What is B1 Visa?
The B1 visa is a temporary/non-immigrant US visa that permits visitors to enter the U.S. for business purposes.
Types of activity covered include:
- consulting with clients or business associates,
- conferences, seminars, or conventions,
- carrying out research,
- to take part in legal negotiations or proceedings.
B1 visas are valid for up to six months, and may be renewed once for up to a further six months.
Proof of Intent to Return
B1 visas are highly discretionary and can often be denied if not enough evidence is provided. The key factor for a B1 visa application is presenting sufficient evidence to the U.S. Consulate that the applicant fully intends to return to their home country.
Most applications depend on the applicant’s being able to prove that they have strong ties to their home country. This evidence may indicate…
- owning real estate
- current employment
- or significant dependents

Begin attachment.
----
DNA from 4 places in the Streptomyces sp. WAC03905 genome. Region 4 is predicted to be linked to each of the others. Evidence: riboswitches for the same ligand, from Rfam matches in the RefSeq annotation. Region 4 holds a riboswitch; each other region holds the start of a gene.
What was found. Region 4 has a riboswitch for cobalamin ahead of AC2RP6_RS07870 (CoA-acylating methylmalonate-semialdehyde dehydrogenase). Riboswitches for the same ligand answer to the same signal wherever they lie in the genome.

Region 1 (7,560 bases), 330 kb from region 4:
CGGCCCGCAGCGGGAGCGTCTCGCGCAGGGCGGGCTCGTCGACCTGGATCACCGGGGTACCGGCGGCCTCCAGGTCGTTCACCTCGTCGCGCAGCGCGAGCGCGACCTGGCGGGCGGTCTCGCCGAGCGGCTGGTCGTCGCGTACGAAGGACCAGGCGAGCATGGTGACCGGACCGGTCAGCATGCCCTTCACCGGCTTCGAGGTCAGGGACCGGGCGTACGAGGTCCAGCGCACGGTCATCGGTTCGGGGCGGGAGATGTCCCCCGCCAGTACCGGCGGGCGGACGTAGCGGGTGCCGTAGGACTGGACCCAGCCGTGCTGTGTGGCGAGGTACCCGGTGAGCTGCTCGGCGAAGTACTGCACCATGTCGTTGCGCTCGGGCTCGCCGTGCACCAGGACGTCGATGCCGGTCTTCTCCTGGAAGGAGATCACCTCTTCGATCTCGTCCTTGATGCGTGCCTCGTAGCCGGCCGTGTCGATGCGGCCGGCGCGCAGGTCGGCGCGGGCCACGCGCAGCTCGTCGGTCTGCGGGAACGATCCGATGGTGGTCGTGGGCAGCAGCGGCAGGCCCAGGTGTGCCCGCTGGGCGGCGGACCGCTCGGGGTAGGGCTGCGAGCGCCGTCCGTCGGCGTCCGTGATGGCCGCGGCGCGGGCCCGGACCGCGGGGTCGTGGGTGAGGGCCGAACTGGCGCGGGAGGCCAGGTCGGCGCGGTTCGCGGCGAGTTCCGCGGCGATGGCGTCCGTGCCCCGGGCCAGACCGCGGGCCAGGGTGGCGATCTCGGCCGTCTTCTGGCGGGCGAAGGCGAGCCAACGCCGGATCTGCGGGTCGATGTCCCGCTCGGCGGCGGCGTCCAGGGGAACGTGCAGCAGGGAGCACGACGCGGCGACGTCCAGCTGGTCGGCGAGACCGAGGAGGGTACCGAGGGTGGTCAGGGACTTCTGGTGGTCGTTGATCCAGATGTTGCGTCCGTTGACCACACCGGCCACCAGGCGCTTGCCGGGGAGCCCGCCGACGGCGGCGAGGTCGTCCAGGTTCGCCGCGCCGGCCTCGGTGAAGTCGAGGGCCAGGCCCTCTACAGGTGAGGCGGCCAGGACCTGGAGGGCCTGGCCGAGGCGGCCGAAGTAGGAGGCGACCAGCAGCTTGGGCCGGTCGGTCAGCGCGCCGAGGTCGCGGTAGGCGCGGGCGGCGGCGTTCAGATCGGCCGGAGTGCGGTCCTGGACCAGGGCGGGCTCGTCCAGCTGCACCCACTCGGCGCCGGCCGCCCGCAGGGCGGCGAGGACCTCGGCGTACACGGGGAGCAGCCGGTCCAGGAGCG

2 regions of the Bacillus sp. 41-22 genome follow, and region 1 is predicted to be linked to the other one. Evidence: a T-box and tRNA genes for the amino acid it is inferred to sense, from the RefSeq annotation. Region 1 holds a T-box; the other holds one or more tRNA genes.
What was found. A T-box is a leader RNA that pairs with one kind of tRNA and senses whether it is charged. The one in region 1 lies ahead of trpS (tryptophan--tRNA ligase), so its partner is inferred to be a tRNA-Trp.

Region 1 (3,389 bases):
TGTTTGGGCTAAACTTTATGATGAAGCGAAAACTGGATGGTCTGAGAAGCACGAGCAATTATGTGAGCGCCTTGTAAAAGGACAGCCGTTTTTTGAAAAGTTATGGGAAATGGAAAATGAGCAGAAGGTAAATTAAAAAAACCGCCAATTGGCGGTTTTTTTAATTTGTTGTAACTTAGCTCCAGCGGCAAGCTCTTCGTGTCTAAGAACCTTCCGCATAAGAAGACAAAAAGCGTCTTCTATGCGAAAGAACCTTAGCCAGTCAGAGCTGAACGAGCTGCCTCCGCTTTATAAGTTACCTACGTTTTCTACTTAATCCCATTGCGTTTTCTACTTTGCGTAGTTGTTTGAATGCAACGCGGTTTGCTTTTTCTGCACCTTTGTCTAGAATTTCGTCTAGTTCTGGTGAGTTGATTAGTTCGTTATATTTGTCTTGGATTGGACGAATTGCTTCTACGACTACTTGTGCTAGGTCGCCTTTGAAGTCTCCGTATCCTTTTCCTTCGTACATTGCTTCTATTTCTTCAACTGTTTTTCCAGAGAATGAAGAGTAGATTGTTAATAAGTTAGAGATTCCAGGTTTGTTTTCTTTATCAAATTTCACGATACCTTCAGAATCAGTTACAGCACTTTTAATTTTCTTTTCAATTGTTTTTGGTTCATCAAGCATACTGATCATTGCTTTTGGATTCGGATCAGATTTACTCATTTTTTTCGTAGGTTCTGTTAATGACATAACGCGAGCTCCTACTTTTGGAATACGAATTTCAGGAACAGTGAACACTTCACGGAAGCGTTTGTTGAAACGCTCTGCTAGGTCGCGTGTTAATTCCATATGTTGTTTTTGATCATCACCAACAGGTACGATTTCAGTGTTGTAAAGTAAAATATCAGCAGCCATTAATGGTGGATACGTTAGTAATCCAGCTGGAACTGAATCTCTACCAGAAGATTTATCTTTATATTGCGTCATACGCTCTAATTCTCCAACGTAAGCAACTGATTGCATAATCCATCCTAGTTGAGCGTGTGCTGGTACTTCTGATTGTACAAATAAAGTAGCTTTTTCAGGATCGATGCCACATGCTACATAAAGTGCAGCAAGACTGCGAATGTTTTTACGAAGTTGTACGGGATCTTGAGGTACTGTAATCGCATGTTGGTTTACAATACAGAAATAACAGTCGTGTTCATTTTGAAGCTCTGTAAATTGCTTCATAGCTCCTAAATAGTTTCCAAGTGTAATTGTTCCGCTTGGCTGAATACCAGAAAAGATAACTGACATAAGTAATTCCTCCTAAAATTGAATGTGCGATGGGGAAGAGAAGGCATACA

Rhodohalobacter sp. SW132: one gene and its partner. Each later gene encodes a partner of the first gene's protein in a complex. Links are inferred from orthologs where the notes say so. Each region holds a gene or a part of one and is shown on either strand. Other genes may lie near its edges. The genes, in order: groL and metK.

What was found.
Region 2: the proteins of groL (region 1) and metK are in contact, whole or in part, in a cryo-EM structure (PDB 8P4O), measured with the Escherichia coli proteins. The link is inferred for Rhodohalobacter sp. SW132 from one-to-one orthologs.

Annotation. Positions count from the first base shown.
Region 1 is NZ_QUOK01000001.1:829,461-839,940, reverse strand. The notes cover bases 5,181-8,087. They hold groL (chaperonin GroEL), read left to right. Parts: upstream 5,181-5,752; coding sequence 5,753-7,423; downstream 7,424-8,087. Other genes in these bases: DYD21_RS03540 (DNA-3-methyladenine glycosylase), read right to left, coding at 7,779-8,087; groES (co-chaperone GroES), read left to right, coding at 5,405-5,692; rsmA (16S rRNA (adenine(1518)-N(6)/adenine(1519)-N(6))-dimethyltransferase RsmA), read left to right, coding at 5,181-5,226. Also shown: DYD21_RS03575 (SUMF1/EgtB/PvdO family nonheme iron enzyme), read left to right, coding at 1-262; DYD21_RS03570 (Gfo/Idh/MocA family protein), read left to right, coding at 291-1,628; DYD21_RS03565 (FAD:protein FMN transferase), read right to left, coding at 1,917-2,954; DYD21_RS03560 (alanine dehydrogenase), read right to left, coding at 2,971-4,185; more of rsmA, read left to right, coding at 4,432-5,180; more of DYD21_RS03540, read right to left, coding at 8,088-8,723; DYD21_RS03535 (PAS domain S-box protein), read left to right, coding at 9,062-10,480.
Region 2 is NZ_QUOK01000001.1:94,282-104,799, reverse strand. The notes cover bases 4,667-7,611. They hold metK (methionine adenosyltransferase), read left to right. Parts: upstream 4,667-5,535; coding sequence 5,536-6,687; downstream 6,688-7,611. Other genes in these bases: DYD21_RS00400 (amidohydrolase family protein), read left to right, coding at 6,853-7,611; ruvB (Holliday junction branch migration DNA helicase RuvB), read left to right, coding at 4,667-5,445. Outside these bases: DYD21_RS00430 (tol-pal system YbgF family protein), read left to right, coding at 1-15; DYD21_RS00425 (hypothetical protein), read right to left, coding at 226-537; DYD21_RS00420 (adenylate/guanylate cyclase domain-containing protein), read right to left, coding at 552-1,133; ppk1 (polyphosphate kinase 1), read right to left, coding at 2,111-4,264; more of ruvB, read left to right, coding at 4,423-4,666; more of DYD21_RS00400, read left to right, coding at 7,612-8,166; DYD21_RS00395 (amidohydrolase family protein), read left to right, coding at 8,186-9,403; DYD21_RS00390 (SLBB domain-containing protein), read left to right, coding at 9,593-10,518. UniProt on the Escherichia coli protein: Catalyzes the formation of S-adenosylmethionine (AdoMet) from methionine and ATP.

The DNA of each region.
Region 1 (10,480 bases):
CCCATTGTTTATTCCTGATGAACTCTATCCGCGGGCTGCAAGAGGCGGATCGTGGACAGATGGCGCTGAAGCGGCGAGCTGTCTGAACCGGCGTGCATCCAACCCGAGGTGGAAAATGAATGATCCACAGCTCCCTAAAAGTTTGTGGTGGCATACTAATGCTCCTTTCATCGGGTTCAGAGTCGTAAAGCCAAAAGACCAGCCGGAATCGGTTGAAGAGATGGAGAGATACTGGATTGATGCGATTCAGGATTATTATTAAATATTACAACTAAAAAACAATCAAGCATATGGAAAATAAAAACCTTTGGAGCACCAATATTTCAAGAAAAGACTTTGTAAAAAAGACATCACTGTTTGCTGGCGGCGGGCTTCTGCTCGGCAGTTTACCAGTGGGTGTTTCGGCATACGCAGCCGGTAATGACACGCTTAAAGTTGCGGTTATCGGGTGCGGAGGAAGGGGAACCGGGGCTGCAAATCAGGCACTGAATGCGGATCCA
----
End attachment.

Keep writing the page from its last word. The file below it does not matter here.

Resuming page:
We strongly recommend you work with a qualified immigration attorney to help prepare the evidence to present with any B1 application.
Attorney Tips for B Visa Applications
People who are considering applying for a B1 visa may also look into:
B1 Visa FAQs
B1 Visa News
Joseph R. Biden will be the next U.S. President, but with Trump in office until January 20, 2021, which visas will continue to be affected? People currently in the US may continue to file for any of the following visas. O-1 extraordinary ability P-1 athletes L-1 inter-company transferees and essential employees E-1 and E-2 investors
After the news that U.S. consulates are going to start reopening around the world, getting a B-1 or B-2 visitor’s visa to the United States is still proving problematic. Jon Velie brings you up to date on how to get a visitor’s visa for pleasure or for business purposes. Valid reasons for entering the U.S.
Good news! If you are a non-immigrant with an SSN and have filed your taxes for 2018 and/or 2019, expect to get a check credited to your bank account. As part of the economic stimulus package called the Coronavirus Aid, Relief, and Economic Security (CARES) Act, H1-B visa holders, their dependents, and other non-immigrant visa holders in the United States